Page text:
[Ordinary of the Mass ]
[Our Lady of Mount Carmel English Text]
[Our Lady of Mount Carmel Latin Text]
[Blessing of Scapulars]
[Sixth Sunday after Pentecost English Text ]
[Sixth Sunday after Pentecost Latin Text ]
Today, July 16th, the Church has
us celebrate the feast of Our Lady of Mount Carmel. In that this feast
is connected with one of the most commonly used sacramentals, I thought
it might be good to say a few things about the Order of Mount Carmel and
the wearing of the Brown Scapular.
Carmel itself is a mountain in
the northern part of the holy land. It is very close to the
Mediterranean coast, due east of the places like Nazareth, Cana, and the
Sea of Galilee. Its biblical fame comes largely from being associated
with the Old Testament prophet Elias, about whom we read in the 3rd and
of Kings; but it is mentioned in several other books of the Bible.
It is said that ever since the
time of Elias their lived a gathering of devout monks on the mountain.
These were men who devoted themselves to prayer, contemplation, and the
observance of the Mosaic Law. There are several examples of such Jewish
monastic groups, but the most notable thing about the one on Mount
Carmel is that its monks very rapidly embraced Christianity. It is
likely that they were prepared by Saint John the Baptist, received
Baptism from the Apostles, and were able to converse personally with the
Blessed Virgin Mary. Thus, when they returned to Carmel they dedicated
their monastery and little church to the Blessed Mother—making it, quite
possibly, the oldest church dedicated to the Virgin Mary in the world.
Under Mary's protection the
order flourished modestly on Mount Carmel, until the time of the
crusades. In the 12th century, after the Latin Kingdom had been
established at Jerusalem, many westerners flocked to Carmel to join the
ranks of the holy monks. Tradition has it that the Blessed Virgin
herself influenced Pope Honorius III to recognize the centuries old—but
technically new—order, as the former monks became an order of friars. On
30 January, 1226, he approved the Carmelite Order in his Bull “Ut
But the survival of the Latin Kingdom was relatively short lived. Due
to political arguments in Western Europe, Christendom proved unable to
support this outpost in the Holy Land against the pressure of Moslem
invasion. By the middle of the 13th century, most of the monks were
forced to flee to Europe.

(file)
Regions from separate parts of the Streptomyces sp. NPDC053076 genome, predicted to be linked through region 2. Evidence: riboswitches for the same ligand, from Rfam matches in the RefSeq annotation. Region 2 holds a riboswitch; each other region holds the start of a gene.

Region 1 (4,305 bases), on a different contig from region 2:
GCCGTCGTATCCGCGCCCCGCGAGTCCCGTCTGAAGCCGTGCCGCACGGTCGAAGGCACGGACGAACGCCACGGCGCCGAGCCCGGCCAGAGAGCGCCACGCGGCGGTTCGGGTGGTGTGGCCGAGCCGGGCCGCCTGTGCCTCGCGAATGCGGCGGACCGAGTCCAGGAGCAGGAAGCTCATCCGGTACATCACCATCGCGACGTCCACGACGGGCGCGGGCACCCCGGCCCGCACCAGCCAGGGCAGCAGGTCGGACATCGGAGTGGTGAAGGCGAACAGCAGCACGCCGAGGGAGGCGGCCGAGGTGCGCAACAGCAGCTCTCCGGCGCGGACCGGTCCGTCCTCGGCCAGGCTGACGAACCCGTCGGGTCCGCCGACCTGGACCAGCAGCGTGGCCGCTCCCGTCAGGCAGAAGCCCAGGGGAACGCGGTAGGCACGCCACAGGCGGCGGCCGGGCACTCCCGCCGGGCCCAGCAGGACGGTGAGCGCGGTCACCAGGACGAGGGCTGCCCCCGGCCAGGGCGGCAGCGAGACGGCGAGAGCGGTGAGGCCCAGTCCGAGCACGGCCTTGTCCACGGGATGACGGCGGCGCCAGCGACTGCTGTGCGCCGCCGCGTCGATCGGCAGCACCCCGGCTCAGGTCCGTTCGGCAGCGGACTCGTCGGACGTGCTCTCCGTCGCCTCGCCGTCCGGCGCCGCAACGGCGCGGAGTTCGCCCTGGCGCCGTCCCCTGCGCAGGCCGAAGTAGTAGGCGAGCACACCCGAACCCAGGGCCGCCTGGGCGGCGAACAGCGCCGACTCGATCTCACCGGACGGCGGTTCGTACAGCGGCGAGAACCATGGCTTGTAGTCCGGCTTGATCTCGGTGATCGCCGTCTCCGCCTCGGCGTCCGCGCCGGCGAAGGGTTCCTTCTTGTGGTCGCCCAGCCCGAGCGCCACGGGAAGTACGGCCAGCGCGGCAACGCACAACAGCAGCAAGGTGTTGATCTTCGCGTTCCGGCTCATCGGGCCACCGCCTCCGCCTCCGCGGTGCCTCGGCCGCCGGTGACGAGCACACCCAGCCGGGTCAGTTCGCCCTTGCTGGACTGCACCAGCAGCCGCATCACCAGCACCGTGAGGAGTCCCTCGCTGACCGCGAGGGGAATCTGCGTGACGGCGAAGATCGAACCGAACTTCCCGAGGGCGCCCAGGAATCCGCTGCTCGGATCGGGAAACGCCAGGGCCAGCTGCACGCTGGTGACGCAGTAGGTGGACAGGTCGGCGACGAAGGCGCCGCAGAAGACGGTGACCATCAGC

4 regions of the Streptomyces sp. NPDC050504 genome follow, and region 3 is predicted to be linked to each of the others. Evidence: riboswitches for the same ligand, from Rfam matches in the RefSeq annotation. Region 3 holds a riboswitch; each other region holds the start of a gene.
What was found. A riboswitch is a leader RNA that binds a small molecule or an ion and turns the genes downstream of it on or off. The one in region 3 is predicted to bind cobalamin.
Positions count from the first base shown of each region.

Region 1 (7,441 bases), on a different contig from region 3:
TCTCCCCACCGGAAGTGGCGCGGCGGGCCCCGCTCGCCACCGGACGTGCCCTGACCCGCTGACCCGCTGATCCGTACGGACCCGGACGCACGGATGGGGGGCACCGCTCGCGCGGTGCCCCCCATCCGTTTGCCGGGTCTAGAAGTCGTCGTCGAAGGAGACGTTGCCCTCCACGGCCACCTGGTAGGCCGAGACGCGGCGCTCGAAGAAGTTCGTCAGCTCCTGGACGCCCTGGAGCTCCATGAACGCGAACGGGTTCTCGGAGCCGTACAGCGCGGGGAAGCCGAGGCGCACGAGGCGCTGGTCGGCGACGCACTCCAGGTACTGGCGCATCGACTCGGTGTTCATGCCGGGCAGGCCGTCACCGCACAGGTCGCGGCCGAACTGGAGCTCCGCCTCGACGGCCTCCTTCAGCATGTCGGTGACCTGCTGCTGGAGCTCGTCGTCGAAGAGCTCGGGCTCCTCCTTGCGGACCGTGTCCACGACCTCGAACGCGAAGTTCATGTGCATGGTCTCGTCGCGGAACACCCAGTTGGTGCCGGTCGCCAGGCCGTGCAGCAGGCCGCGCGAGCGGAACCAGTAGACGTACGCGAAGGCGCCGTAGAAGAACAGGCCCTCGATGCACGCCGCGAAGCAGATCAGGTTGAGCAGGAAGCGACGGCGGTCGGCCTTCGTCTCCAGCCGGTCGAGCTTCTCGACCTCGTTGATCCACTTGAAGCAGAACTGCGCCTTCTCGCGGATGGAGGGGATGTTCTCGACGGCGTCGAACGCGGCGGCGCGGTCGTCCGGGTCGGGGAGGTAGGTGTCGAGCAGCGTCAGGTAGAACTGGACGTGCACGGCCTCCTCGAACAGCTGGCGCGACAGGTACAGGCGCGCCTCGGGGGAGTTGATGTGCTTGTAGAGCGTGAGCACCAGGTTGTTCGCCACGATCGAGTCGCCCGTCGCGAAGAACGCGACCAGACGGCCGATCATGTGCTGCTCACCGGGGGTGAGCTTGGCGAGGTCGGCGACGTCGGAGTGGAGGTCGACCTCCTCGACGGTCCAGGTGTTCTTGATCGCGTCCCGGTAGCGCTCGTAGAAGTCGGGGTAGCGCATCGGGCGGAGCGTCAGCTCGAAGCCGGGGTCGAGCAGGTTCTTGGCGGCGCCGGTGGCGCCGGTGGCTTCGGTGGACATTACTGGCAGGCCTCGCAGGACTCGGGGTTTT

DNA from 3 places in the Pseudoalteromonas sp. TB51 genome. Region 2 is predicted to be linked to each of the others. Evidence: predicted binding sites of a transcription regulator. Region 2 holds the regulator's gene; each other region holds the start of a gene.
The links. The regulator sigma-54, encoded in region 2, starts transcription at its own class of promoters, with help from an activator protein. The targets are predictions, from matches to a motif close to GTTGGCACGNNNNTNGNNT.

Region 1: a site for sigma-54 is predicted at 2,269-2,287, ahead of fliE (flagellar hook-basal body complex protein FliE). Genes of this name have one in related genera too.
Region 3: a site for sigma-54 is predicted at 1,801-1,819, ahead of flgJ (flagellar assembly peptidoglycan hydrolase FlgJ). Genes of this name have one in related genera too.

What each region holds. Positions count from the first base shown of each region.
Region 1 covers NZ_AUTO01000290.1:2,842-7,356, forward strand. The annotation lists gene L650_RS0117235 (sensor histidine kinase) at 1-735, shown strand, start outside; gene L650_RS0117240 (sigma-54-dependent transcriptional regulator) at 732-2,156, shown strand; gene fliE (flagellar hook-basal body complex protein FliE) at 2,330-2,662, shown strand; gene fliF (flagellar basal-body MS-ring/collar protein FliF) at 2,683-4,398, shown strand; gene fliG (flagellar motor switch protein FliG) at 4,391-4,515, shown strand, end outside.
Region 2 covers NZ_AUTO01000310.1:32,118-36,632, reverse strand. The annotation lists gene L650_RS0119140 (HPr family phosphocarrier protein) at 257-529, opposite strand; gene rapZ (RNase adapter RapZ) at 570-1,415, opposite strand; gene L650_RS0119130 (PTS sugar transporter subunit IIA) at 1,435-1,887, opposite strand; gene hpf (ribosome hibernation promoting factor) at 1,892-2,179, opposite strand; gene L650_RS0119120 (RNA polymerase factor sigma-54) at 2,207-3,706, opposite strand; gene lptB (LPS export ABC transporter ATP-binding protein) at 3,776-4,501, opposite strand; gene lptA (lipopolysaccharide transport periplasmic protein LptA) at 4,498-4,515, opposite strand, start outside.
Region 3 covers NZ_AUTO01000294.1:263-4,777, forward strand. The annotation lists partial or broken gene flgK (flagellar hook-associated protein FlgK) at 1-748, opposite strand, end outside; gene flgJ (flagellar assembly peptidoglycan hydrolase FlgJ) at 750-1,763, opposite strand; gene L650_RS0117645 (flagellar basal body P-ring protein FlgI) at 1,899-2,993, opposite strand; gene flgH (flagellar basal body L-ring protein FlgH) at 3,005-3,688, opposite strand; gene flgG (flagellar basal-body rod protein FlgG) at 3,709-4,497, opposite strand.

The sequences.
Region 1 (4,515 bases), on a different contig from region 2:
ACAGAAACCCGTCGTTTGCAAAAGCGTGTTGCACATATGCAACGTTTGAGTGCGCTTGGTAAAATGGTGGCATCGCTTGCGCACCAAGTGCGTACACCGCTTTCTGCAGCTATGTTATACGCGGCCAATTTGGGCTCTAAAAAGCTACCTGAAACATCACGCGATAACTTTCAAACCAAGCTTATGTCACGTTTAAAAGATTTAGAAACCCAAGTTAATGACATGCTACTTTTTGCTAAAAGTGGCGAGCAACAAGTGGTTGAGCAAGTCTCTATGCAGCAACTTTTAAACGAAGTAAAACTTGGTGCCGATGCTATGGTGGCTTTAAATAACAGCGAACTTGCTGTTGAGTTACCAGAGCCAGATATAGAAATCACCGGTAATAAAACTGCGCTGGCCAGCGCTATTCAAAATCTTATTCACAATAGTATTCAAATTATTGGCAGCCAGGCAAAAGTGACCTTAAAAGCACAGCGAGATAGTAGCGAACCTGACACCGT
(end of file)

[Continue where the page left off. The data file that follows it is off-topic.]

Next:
In 1245 the monks were
re-established with headquarters in England, and had elected Saint Simon
Stock as their Prior General (1247-1265). The Blessed Mother is said to
have given Saint Simon the characteristic habit of the order; its large
brown scapular, one which hung approximately to the knees in both front
and back, and was roughly a foot wide.
Even more significantly, when
Saint Simon received this habit on the night of the 15-16th of July
1251, the Blessed Virgin promised that anyone clothed in the habit would
be preserved from the fires of hell. A few years later (1316), the
Blessed Mother promised the future Pope John XXII that she would deliver
her Carmelite faithful from Purgatory on the first Saturday following
their death. Known as the Sabbatine privilege, this has been confirmed
by numerous popes.
The Brown Scapular of Mount
Carmel has thus become quite popular, and even to this day, wherever
Catholic tradition is observed, children are enrolled in the
Confraternity of Mount Carmel and invested with a miniature version of
the Carmelite scapular st the time of their First Communion.
It is important for us to
understand that the Brown Scapular—and this is true for all of the
sacramentals of the Church—is not a magic amulet. Wearing a scapular or
one of the medals approved by the church, or carrying a Rosary in your
pocket, or decorating your home with holy pictures and blessed palms is
of relatively little value, unless you allow those sacramentals to shape
your life along Christ-like and Mary-like lines.
To be described correctly as
“wearing the scapular,” one must associate ones' self with the prayers
and good works of the Carmelite Order. One must observe chastity
according to one's state in life, and pray the Little Office of the
Blessed Virgin. Those who cannot read may substitute fasting and
abstinence on Wednesdays and Saturdays. Those who can read may
substitute the regular Office of the Church, or may ask their confessor
for permission to substitute the daily Rosary.
It should be clear from all of
this that our Lady is not giving us a "charm" that we can wear, and then
go about sinning with abandon. Our Lady would never even consider such
a thing. But, rather, she is offering us an abundance of her favors and
God's graces, and a tool for making ourselves holy. By our use of this
tool—together with the prescribed daily prayer, chastity, and
fasting—the Blessed Virgin is able to mold us into holy people. She is
able to form us into Catholics who, with her help, will persevere in
grace at the hour of our death.
Following this Mass, we'll bless
scapulars and we'll invest any of you who feel you have not already been
invested in the Confraternity of the Scapular.
Our Lady is offering you
tremendous graces through her scapular, through her Rosary, through the
various medals and devotions given us in her honor. But remember that
these are but tools—and that it is up to you to use these tools to allow
our Blessed Mother to shape you into good and holy people.